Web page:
"We're Talking Jail ... "
By Denny Hatch
I used to like the idea that marketers had a ton of information about our spending habits and lifestyle. When Peggy and I moved to Philly, we got a mortgage approval in three days, and countless times I've stuck a piece of plastic into a machine somewhere in the world and gotten spendable coin of realm. I'm delighted that direct marketers (spammers excluded) only send offers that interest me.
However, since 9/11, the federal government has decided that all people in this country need watching. Mercifully, Congress shot down John Poindexter's "Total Information Awareness" project which the Pentagon described as "a virtual, centralized grand database" containing all our records, credit card purchases, bank transactions, phone calls, national and international travel, and health records. That said:
>The Transportation Security Agency announced Delta Airlines would be testing The Computer Assisted Passenger Pre-Screening Program II designed to collect personal and financial information on passengers.
>In The New York Times Magazine, Matthew Brzezinski's "Fortress America" painted a terrifying picture of every individual's personal information housed in one giant government database plus a new twist: Cameras in public places will surreptitiously record your face many times a day. Also in our future would be a radio chip on credit cards and driver's licenses that would emit a signal to GPS spy-in-the-sky systems that would track our movements every day.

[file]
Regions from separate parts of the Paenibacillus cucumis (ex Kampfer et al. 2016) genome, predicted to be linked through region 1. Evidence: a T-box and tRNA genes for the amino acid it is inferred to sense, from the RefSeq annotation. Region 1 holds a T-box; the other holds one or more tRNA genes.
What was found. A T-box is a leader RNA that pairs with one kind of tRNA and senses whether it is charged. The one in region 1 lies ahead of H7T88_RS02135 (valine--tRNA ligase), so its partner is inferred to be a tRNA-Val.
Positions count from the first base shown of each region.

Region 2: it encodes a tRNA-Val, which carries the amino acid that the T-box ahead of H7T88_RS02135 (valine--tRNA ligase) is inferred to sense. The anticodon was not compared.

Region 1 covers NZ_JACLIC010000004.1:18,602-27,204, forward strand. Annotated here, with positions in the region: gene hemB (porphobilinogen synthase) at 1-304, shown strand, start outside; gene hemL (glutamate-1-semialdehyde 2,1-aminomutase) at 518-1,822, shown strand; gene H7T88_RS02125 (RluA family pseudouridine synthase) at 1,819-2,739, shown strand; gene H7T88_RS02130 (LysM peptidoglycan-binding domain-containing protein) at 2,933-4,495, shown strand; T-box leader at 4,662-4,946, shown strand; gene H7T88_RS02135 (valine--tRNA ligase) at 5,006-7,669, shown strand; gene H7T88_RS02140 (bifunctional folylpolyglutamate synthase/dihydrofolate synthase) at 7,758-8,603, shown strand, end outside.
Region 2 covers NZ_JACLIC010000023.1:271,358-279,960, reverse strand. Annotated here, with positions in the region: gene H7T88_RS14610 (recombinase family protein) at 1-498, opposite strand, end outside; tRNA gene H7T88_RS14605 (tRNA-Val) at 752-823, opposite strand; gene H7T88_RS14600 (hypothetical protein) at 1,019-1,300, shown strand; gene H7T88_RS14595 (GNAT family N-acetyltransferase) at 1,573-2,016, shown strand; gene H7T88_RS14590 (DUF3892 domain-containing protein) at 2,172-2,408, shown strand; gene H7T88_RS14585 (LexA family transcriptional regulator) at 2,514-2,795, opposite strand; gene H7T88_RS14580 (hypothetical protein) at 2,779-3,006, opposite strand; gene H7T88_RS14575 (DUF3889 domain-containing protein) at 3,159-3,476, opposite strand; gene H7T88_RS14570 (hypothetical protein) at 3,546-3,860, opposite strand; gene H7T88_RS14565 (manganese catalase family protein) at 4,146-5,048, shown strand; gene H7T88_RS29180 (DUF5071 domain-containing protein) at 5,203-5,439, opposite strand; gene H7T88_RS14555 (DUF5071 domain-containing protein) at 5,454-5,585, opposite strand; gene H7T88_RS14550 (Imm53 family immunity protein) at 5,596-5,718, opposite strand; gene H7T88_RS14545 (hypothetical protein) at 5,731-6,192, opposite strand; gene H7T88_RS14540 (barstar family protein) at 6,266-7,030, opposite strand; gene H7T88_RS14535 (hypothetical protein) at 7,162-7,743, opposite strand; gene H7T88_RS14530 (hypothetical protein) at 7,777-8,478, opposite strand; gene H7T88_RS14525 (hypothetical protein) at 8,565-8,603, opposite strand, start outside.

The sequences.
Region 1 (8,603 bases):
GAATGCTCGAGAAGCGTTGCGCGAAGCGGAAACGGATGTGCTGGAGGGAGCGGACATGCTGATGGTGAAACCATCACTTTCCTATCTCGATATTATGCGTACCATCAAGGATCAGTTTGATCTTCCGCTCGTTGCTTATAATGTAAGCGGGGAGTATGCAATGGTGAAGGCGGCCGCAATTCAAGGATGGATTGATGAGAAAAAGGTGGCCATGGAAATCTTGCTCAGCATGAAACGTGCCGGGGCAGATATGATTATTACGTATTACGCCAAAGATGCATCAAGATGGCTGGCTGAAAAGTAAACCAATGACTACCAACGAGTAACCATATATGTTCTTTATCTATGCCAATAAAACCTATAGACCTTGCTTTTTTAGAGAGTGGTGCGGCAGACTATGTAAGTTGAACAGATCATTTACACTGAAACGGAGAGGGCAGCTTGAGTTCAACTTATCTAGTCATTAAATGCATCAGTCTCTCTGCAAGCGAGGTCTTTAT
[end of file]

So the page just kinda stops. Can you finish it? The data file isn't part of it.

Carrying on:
Normally, I wouldn't care. I keep my nose clean. But can we trust the information keepers?
>On March 6 hackers broke into a database at the University of Texas and made off with the names, social security numbers and e-mail addresses of more than 55,000 students, former students and employees.
>On Feb. 19 it was revealed that a hacker had gained access to the files of Omaha-based Data Processors International—a company that processes transactions for catalogers and other direct marketers—and made off with up to 8 million credit card numbers.